Goldfish Digestive System

Goldfish use a simple but efficient and interesting method of absorbing nutrients from their food.  They have no glands, valves, or two sizes of intestine.   Most unusual of all – even among fish – they have no stomach.  Most surprising of all, they have a set of teeth to get the digestion ball rolling.

Once food is in the goldfish’s mouth, it is pushed to the back of the throat where a set of teeth grind and crush it against a hard pad.  There is an excellent photograph of goldfish teeth here.

The ground down food then passes down a tube called the oesophagus (pronounced oss-SOF-a-gus), which squeezes out excess water.  The oesophagus is lined with taste buds, little muscular hairs that brush the food along, and cells that produce mucus to keep things moving on.

The oesophagus empties into an expandable section of the goldfish’s digestive tract that for many years was thought to be a stomach.  However it does not produce any acid or enzymes to distinguish it from any other part of the gut.  It is simply a buffer zone to hold excess food as required.

Just before this expanded section, chemicals from the gall bladder and pancreas are pumped in with the food.  The ones from the gall bladder make up bile, which is used to break down fats; the ones from the pancreas contain enzymes that are used to break down proteins.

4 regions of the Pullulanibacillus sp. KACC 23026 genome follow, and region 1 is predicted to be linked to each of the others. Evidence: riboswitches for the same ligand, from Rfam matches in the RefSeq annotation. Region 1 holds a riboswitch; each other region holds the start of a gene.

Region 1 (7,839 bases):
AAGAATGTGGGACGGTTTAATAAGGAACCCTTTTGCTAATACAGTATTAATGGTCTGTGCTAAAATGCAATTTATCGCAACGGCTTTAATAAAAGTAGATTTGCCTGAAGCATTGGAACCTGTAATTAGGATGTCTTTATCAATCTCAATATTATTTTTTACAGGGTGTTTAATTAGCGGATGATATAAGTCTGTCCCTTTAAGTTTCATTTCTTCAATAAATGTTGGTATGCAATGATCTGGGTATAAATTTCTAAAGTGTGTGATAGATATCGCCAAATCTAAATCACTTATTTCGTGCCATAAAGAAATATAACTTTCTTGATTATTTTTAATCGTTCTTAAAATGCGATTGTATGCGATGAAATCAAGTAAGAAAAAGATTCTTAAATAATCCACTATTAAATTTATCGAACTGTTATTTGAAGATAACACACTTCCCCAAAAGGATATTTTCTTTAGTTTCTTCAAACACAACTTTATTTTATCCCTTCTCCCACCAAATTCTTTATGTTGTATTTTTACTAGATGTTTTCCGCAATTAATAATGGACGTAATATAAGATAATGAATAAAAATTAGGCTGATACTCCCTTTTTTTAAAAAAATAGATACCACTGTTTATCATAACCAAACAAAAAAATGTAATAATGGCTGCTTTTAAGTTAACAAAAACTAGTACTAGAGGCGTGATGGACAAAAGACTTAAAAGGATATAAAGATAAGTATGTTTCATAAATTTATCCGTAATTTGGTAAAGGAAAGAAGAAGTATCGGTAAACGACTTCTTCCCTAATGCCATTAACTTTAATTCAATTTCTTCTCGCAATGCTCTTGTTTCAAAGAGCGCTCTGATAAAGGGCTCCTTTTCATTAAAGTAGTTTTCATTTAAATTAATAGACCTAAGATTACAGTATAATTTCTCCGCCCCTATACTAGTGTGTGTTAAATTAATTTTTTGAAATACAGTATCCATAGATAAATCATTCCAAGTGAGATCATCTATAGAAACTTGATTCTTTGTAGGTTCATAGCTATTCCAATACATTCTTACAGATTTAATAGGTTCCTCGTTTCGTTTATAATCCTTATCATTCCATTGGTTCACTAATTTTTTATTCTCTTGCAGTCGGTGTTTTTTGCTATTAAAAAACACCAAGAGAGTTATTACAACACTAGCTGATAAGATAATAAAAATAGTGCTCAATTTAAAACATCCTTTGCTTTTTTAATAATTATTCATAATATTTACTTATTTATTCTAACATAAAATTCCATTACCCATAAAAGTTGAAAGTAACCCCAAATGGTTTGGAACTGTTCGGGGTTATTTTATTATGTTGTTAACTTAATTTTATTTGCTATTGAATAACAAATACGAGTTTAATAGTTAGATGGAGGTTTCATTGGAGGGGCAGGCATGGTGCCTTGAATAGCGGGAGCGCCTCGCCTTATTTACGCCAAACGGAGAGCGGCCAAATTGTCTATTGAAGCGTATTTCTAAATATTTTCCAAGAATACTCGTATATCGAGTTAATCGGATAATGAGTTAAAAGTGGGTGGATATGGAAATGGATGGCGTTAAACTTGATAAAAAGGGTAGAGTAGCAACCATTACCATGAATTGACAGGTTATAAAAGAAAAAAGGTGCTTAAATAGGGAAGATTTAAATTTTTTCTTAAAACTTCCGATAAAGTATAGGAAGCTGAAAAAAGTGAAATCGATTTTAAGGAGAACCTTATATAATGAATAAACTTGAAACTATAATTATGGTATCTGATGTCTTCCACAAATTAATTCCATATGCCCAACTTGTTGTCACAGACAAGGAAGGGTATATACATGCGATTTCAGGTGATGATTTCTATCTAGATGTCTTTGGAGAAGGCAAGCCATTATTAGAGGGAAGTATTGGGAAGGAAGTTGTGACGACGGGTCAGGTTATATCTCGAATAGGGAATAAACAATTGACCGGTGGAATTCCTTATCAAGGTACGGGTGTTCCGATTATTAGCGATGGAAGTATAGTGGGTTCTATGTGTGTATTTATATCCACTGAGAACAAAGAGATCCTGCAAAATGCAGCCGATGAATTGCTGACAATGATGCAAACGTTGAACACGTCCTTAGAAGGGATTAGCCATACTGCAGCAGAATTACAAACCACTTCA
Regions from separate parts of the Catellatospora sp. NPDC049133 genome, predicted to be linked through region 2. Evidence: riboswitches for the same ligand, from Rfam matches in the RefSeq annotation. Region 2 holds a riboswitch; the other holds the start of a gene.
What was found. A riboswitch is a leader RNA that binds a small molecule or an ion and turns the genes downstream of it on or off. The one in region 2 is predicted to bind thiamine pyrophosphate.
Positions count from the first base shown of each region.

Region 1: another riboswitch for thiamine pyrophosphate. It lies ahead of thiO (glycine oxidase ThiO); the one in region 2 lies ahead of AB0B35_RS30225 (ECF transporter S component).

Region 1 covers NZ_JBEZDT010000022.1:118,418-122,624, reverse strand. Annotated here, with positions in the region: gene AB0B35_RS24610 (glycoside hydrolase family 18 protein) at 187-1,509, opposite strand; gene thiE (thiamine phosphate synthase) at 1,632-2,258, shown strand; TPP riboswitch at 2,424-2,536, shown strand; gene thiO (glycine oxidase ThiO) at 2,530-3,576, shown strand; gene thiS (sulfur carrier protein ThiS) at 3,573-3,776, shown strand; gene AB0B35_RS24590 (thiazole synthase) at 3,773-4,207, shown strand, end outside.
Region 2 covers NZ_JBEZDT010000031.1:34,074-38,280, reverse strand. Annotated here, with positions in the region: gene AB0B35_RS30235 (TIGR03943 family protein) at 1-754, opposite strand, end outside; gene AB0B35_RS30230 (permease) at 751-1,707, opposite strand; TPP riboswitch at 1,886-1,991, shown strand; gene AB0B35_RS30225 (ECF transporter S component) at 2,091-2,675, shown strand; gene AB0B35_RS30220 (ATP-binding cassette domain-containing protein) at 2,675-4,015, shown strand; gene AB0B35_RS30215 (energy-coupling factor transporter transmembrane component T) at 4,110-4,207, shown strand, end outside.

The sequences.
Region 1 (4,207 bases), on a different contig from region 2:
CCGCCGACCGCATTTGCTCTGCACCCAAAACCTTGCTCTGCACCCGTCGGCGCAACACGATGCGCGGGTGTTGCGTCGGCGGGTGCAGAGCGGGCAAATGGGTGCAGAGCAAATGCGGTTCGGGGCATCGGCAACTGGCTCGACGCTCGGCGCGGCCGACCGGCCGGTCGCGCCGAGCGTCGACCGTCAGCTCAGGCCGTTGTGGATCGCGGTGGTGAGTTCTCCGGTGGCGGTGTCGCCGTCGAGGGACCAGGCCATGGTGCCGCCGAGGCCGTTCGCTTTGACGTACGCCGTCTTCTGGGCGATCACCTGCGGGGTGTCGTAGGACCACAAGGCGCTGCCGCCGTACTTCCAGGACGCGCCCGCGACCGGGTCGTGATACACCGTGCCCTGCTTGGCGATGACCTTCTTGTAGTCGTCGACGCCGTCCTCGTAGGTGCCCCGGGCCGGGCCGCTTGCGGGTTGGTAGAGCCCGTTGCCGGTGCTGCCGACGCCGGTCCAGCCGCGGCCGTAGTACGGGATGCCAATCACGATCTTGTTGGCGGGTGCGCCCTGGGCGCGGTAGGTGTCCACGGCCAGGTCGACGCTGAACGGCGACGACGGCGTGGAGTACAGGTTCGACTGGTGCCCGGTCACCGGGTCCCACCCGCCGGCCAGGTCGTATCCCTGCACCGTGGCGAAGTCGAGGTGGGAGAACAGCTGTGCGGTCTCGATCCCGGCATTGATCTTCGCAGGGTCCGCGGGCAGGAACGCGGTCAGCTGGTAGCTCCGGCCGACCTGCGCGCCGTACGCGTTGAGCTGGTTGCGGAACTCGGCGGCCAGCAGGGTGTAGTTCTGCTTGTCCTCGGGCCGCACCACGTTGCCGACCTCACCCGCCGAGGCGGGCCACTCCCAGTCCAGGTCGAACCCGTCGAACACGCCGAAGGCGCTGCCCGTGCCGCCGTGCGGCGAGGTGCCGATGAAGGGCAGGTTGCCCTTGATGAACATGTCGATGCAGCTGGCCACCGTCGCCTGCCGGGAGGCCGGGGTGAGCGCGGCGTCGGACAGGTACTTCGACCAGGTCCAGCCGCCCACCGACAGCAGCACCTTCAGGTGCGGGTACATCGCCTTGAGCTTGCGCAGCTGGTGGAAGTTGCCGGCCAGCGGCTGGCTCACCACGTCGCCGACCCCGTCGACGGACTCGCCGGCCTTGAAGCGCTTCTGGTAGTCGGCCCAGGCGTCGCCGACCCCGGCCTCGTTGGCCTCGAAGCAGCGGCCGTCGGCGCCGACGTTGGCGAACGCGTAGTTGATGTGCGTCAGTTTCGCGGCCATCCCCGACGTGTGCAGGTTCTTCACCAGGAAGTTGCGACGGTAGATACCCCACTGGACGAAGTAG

All along the digestive tract are cells that secrete enzymes that act on carbohydrates, breaking them down into sugars.

From the expanded section to the goldfish’s anus, lots of mucus is produced and as much useful material as possible is absorbed into the bloodstream to be used for energy, growth, protection and repair.

The whole process takes about 16 hours at an ideal temperature, but will slow to a stop in ponds during cold periods.

This is the reason goldfish should not be fed when it is cold.  Any food they do ingest can end up rotting inside them.  Any they don’t ingest can end up rotting in the pond water.

The nature of the goldfish’s digestive system also illustrates why it is vital to feed small meals throughout the day, rather than one or two big meals.

The food eaten in big meals will not be in the goldfish long enough to be broken down properly.  Most of it will come out the back end before digestion has a chance to act on it.

Related article:

Goldfish diet and nutrition

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